A North Vancouver chiropractor who offered unproven and unapproved “brain balancing” treatments and treated patients while his licence was suspended has been fined $200.
Dan Sullins has also received a reprimand from the College of Chiropractors of B.C. and will have to pay the college $4,000 in costs but will be allowed to continue working after signing a consent agreement acknowledging numerous problems with his practice, according to a public notice.
Originally from Texas, Sullins had advertised something he called “board certified functional neurology,” which is not a recognized chiropractic credential in B.C. He also promoted a treatment called “brain balancing” and claimed to be trained in “several brain stimulating adjusting techniques.”
At one point, patient testimonials on his website suggested he’s helped with some conditions that chiropractors in B.C. are specifically banned from claiming to treat, including ADHD and childhood speech disorders.
Sullins’ registration was suspended by the college in June 2019 amid three investigations into his work.
Sullins’ claims also prompted the registrar of the College of Physicians and Surgeons of B.C., Dr. Heidi Oetter, to speak out. She called Sullins’ marketing “quite frankly, dangerous” in that patients could be led to believe he’s a doctor of neurology.
Sullins failed to co-operate with inspectors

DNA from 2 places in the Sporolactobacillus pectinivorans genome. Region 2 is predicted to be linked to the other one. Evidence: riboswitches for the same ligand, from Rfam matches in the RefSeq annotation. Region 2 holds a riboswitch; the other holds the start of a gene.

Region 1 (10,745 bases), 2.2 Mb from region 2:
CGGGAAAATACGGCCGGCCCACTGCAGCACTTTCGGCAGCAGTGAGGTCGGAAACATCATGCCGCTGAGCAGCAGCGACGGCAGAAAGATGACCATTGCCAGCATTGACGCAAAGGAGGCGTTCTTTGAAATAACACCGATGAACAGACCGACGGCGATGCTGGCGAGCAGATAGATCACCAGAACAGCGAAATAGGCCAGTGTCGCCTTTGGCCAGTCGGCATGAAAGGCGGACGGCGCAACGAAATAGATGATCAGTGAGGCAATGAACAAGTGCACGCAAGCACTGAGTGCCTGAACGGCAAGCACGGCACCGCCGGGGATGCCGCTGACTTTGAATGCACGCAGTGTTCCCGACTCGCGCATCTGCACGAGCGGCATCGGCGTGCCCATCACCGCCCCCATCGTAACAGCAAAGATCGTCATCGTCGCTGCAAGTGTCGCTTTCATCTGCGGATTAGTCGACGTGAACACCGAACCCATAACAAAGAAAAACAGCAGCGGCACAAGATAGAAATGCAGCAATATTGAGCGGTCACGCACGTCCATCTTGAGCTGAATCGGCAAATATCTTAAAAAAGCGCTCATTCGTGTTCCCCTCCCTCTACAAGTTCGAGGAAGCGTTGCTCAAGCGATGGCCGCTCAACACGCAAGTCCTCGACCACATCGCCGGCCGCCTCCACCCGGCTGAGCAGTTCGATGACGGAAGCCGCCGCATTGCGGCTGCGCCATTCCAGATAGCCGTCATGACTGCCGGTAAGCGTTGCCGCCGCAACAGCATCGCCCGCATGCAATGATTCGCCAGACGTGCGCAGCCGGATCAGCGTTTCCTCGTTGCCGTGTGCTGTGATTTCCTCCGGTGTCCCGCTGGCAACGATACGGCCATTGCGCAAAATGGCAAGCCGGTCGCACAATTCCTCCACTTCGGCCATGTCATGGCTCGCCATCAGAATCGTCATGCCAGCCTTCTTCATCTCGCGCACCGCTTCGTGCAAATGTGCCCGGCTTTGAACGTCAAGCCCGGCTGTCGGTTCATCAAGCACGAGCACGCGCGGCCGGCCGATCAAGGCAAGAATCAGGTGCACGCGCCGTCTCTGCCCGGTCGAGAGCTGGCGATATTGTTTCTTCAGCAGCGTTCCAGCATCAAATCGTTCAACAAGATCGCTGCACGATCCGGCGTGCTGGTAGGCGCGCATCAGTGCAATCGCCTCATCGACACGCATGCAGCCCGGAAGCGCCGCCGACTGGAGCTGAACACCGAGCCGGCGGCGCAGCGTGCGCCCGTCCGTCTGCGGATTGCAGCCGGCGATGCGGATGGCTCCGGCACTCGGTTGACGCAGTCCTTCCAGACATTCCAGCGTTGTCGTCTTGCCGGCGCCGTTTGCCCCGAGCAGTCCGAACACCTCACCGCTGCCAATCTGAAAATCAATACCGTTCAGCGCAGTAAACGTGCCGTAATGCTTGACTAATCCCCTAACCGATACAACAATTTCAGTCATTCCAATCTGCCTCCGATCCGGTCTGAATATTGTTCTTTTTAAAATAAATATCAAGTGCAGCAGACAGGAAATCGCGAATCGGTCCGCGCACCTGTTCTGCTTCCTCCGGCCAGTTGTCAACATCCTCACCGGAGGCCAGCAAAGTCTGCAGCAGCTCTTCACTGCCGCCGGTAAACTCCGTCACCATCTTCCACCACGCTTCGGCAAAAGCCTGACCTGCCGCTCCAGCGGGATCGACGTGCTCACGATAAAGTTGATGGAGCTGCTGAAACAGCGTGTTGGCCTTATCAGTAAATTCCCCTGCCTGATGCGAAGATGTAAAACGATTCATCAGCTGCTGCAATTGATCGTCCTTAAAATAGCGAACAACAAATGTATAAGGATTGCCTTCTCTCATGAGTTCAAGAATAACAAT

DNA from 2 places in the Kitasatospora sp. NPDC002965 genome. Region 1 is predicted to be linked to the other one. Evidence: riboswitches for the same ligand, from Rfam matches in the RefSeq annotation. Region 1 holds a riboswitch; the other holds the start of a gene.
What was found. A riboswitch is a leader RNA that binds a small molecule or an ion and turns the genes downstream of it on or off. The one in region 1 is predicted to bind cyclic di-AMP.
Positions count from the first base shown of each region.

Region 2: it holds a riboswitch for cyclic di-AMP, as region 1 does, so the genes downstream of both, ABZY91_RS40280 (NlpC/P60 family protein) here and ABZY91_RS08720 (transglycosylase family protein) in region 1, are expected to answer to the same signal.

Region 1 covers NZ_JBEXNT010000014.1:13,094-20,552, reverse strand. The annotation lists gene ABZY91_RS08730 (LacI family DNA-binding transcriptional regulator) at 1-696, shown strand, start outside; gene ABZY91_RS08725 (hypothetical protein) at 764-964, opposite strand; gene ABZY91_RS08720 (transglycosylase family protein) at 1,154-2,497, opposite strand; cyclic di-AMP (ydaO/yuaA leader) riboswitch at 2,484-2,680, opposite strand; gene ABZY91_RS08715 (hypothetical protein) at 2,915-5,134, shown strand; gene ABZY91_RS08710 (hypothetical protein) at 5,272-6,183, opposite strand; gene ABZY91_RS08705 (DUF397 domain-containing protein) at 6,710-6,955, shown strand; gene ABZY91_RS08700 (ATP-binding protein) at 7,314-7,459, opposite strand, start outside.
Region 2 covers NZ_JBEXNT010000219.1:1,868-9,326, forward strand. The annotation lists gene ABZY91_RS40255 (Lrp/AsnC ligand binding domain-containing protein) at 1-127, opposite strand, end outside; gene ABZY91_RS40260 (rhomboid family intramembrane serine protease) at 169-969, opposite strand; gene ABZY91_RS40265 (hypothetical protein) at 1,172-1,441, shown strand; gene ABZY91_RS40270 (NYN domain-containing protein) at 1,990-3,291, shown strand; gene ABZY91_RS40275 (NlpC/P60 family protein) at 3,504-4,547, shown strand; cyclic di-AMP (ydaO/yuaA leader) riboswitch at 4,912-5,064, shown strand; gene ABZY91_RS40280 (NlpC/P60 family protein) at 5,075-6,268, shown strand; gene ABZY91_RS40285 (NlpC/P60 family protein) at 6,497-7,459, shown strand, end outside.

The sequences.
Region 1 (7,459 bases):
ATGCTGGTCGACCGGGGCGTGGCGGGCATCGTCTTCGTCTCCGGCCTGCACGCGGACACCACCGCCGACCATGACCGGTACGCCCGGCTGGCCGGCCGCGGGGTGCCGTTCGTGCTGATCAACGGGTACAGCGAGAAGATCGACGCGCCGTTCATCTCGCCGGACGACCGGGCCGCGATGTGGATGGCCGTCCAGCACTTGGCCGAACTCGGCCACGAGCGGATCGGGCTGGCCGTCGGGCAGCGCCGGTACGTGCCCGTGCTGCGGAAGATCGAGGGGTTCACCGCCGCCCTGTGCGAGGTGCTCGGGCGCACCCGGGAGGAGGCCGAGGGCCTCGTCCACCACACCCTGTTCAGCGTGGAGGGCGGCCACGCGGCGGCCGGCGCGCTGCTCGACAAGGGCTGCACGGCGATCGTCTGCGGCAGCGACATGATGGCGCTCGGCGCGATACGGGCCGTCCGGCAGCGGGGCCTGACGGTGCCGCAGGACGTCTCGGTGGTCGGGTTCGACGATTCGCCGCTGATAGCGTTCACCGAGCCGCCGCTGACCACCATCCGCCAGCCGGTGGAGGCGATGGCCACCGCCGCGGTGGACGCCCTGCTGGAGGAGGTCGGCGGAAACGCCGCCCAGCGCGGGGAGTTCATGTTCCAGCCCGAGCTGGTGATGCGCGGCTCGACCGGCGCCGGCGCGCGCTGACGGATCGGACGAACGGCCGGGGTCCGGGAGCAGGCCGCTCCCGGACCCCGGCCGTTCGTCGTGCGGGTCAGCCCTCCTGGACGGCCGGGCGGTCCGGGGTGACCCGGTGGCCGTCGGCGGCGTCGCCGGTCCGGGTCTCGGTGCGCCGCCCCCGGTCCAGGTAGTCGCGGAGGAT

The College of Chiropractors has now confirmed that Sullins violated its standards and policies in several different ways, including advertising treatments that aren’t supported by evidence, acting outside of his legal scope of practice, failing to co-operate with a college inspection, practising while his licence was suspended and advertising his services with a group coupon.
Sullins’ suspension from practise was lifted this March, after he agreed to be monitored by the college for four months.
His practice was also placed under a number of conditions, including working within the legal scope of practice, bringing his marketing into line with college standards and maintaining required records. Those conditions all remain in place.
Last summer, Sullins filed a petition in B.C. Supreme Court challenging the suspension of his licence. The petition revealed the RCMP had visited his North Vancouver clinic in connection with the college’s investigations.
Sullins trained as a chiropractor in Texas and worked in the Dallas area from 2012 to 2016, when he moved to the Vancouver area for family reasons, according to an affidavit he filed in support of his petition.
Sullins has been registered as a chiropractor in this province since January 2018.
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